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This morning, ESPN published a positive and forward-looking profile of new Memphis Grizzlies head David Fizdale, focusing on his first practice yesterday. It was written by veteran NBA writer and ESPNer Michael Wallace—an awfully strange choice considering that last week Wallace announced that he was becoming a Memphis Grizzlies employee.


Wallace joined ESPN in 2010, and primarily covered the Miami Heat. But according to multiple sources, his most recent contract wasn’t renewed, and he apparently found a job with the Grizzlies. Five days ago he took to the Grizzlies website to introduce the team-owned Grind City Media, the latest and most ambitious attempt by a major sports team to replace independent coverage with positive, team-owned coverage. Wallace wrote that he had already relocated to Memphis from Miami, and declared a deep belief in Memphis and the Grizzlies:

I came because they stayed – first Gasol and then Conley. You don’t just live and work in this place. You believe in it. The grit the people have here just grinds on you until it becomes contagious. It seeps into your DNA. We aim to creatively tell the daily stories of this place and its people, these players, this team and this word-class venue to a regional, national and global base of basketball and entertainment fans.

On his Twitter account, Wallace says that he is a “Sr. Editor, Contributor & Analyst for Grind City Media at effective Oct. 2016,” and the team confirmed that he has accepted a job with the Grizzlies and will start in a few days. They also seem quite happy with his ESPN story:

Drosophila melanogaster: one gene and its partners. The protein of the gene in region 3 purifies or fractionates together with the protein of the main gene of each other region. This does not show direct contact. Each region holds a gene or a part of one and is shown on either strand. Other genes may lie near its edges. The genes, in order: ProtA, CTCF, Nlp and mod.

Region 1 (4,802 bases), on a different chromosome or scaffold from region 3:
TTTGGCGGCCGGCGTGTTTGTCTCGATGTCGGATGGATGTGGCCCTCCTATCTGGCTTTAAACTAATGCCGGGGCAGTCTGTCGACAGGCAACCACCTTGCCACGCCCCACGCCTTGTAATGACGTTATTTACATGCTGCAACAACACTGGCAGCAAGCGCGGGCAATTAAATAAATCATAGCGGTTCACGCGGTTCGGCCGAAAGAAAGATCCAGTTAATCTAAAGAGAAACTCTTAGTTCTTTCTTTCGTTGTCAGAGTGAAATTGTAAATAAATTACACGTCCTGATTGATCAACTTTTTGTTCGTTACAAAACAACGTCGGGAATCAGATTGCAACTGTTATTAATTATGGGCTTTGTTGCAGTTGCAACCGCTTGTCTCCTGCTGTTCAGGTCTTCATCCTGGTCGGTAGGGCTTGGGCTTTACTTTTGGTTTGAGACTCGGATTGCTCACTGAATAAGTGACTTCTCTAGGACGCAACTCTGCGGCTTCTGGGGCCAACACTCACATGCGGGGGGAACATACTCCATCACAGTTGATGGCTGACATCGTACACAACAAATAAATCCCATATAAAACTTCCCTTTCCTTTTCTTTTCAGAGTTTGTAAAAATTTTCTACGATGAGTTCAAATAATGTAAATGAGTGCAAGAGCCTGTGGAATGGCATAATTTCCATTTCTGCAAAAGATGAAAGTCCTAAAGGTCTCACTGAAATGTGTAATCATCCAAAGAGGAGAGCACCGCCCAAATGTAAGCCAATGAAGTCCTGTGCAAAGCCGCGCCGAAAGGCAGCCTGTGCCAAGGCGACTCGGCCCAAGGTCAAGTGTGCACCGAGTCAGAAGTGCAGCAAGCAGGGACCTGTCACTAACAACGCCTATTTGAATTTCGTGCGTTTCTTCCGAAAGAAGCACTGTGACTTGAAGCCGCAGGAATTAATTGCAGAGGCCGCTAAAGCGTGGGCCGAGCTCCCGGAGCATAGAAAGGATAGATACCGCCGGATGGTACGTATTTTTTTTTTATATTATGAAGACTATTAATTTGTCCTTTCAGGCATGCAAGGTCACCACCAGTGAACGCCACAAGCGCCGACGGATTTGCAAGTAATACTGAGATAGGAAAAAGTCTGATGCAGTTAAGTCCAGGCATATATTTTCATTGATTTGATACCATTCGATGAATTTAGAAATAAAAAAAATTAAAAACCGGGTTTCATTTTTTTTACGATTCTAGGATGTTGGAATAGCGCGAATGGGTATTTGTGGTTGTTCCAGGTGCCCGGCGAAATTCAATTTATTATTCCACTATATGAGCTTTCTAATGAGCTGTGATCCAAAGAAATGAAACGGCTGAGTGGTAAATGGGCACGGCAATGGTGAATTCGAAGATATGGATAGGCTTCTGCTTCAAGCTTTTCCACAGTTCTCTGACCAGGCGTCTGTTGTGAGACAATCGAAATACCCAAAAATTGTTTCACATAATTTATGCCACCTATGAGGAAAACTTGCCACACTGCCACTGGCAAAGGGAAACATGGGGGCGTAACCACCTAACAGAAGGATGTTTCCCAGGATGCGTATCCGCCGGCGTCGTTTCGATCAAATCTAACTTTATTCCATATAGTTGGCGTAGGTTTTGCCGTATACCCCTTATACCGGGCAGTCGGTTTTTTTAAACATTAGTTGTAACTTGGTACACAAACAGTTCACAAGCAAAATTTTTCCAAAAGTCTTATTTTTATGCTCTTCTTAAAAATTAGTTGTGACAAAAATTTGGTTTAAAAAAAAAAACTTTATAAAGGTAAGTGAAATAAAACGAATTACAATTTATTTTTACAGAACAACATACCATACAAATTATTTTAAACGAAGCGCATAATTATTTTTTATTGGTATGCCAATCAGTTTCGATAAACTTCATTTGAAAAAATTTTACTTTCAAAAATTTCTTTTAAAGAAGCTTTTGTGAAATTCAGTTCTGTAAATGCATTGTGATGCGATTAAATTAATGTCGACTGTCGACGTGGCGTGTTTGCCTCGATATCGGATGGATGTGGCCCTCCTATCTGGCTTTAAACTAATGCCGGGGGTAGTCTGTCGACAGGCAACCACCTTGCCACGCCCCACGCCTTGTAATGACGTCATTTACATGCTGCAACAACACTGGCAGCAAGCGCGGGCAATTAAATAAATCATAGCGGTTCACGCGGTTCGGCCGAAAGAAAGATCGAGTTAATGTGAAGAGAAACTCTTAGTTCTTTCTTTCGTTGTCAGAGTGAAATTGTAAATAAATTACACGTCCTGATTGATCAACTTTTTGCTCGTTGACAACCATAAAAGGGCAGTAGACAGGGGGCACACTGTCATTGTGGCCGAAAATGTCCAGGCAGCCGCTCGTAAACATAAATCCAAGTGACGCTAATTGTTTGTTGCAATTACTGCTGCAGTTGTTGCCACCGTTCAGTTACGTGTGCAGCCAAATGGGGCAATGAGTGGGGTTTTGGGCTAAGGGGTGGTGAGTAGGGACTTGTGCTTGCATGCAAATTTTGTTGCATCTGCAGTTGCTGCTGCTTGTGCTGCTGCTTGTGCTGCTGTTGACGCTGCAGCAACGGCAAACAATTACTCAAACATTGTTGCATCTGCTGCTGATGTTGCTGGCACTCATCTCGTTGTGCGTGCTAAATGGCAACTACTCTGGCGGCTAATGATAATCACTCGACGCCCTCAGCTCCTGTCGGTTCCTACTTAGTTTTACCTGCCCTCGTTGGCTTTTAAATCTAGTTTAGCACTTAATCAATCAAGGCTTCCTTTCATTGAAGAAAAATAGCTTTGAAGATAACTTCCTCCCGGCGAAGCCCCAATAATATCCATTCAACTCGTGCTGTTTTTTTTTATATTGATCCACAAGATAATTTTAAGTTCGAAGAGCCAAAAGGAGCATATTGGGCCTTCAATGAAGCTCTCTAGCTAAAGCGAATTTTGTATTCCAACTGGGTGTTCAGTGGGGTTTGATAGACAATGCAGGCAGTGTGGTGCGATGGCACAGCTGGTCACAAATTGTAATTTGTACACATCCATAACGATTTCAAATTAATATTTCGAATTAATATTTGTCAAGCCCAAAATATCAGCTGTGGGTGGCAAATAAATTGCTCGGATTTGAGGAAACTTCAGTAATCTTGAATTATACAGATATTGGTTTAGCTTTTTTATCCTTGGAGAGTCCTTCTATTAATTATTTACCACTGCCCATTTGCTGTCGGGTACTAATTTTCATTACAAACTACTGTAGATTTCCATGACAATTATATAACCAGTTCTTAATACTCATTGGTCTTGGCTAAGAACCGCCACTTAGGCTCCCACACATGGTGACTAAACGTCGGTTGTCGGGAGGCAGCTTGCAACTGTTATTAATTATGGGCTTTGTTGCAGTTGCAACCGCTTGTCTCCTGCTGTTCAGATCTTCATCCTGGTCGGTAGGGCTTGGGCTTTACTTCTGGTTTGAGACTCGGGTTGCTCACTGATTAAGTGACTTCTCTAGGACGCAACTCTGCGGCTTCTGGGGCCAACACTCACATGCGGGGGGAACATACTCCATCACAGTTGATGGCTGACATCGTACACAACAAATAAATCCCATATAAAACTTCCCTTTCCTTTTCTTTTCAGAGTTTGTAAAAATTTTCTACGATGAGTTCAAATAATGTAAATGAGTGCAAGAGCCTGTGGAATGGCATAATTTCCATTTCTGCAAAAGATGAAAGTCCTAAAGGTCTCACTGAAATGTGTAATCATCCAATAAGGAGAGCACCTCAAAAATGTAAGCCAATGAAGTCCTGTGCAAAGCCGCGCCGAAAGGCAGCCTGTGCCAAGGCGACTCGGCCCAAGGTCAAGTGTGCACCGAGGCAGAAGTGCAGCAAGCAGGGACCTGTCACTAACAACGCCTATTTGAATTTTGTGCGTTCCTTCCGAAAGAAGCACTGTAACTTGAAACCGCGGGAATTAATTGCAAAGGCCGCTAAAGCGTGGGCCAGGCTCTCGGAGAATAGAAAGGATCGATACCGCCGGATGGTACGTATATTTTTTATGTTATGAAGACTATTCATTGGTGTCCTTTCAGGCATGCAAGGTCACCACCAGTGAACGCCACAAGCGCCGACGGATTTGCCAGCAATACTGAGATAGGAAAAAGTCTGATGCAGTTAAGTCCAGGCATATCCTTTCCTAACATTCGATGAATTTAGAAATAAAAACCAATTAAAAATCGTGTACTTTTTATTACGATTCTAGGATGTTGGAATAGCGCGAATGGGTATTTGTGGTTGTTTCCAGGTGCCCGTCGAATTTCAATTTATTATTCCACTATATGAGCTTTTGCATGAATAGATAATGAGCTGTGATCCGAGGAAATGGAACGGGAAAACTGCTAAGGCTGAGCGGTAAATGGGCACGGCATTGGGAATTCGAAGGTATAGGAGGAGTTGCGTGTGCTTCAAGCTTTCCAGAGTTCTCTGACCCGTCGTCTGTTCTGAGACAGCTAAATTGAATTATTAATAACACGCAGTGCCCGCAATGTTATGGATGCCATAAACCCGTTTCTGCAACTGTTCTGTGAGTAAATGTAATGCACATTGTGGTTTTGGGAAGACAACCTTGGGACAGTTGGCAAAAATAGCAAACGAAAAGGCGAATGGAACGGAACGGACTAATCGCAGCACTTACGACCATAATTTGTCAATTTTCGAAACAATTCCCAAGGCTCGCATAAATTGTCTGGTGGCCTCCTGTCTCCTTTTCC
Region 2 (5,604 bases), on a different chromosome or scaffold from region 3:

The timeline, as we understand it, runs roughly like this: ESPN declines to renew Wallace’s contract; Wallace accepts a job with the Grizzlies; Wallace introduces Grind City Media on the Grizzlies website; Wallace writes Grizzlies puff piece, with all sorts of on-the-scene color from this week’s training camp, for ESPN. The details aren’t exactly the same, but it brings to mind recent media kerfuffles like CNN employing Cory Lewandowski while he is still being paid by the Trump campaign, or technology website The Verge not knowing that a deputy editor had taken a job with Apple.


Did ESPN assign Wallace to cover training camp yesterday, or did he just file from Memphis while waiting for his new job to begin? Why, at the very least, doesn’t this piece have a disclaimer about how the guy who wrote it has accepted a job with the team he’s writing about? ESPN says they’re looking into these questions, and Wallace didn’t respond to a request for comment; we’ll update if we hear back.